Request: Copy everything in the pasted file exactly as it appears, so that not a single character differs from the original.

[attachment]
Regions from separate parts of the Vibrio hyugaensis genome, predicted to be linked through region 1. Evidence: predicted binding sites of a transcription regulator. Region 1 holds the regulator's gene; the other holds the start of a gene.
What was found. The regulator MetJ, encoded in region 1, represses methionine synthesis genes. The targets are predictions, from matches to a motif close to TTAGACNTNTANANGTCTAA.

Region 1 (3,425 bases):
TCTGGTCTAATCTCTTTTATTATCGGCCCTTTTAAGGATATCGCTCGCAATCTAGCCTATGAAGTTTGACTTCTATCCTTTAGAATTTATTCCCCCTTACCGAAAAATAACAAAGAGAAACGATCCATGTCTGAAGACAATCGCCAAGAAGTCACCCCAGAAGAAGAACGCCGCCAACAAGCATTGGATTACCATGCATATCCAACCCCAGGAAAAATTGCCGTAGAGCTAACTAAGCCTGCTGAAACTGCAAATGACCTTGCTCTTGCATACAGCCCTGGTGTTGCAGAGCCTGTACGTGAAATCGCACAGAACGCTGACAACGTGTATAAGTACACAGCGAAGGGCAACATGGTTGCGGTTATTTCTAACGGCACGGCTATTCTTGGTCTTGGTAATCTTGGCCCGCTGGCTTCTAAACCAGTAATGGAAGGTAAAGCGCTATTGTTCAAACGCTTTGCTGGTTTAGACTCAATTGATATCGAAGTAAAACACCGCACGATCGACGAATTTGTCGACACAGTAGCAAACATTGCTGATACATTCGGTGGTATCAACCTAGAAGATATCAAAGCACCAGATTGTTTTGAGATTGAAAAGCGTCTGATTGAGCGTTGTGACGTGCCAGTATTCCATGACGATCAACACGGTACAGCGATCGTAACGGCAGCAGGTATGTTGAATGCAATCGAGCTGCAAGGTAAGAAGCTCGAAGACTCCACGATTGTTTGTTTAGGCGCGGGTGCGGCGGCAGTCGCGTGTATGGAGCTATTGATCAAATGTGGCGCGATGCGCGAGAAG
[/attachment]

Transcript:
Regions from separate parts of the Vibrio hyugaensis genome, predicted to be linked through region 1. Evidence: predicted binding sites of a transcription regulator. Region 1 holds the regulator's gene; the other holds the start of a gene.
What was found. The regulator MetJ, encoded in region 1, represses methionine synthesis genes. The targets are predictions, from matches to a motif close to TTAGACNTNTANANGTCTAA.

Region 1 (3,425 bases):
TCTGGTCTAATCTCTTTTATTATCGGCCCTTTTAAGGATATCGCTCGCAATCTAGCCTATGAAGTTTGACTTCTATCCTTTAGAATTTATTCCCCCTTACCGAAAAATAACAAAGAGAAACGATCCATGTCTGAAGACAATCGCCAAGAAGTCACCCCAGAAGAAGAACGCCGCCAACAAGCATTGGATTACCATGCATATCCAACCCCAGGAAAAATTGCCGTAGAGCTAACTAAGCCTGCTGAAACTGCAAATGACCTTGCTCTTGCATACAGCCCTGGTGTTGCAGAGCCTGTACGTGAAATCGCACAGAACGCTGACAACGTGTATAAGTACACAGCGAAGGGCAACATGGTTGCGGTTATTTCTAACGGCACGGCTATTCTTGGTCTTGGTAATCTTGGCCCGCTGGCTTCTAAACCAGTAATGGAAGGTAAAGCGCTATTGTTCAAACGCTTTGCTGGTTTAGACTCAATTGATATCGAAGTAAAACACCGCACGATCGACGAATTTGTCGACACAGTAGCAAACATTGCTGATACATTCGGTGGTATCAACCTAGAAGATATCAAAGCACCAGATTGTTTTGAGATTGAAAAGCGTCTGATTGAGCGTTGTGACGTGCCAGTATTCCATGACGATCAACACGGTACAGCGATCGTAACGGCAGCAGGTATGTTGAATGCAATCGAGCTGCAAGGTAAGAAGCTCGAAGACTCCACGATTGTTTGTTTAGGCGCGGGTGCGGCGGCAGTCGCGTGTATGGAGCTATTGATCAAATGTGGCGCGATGCGCGAGAAG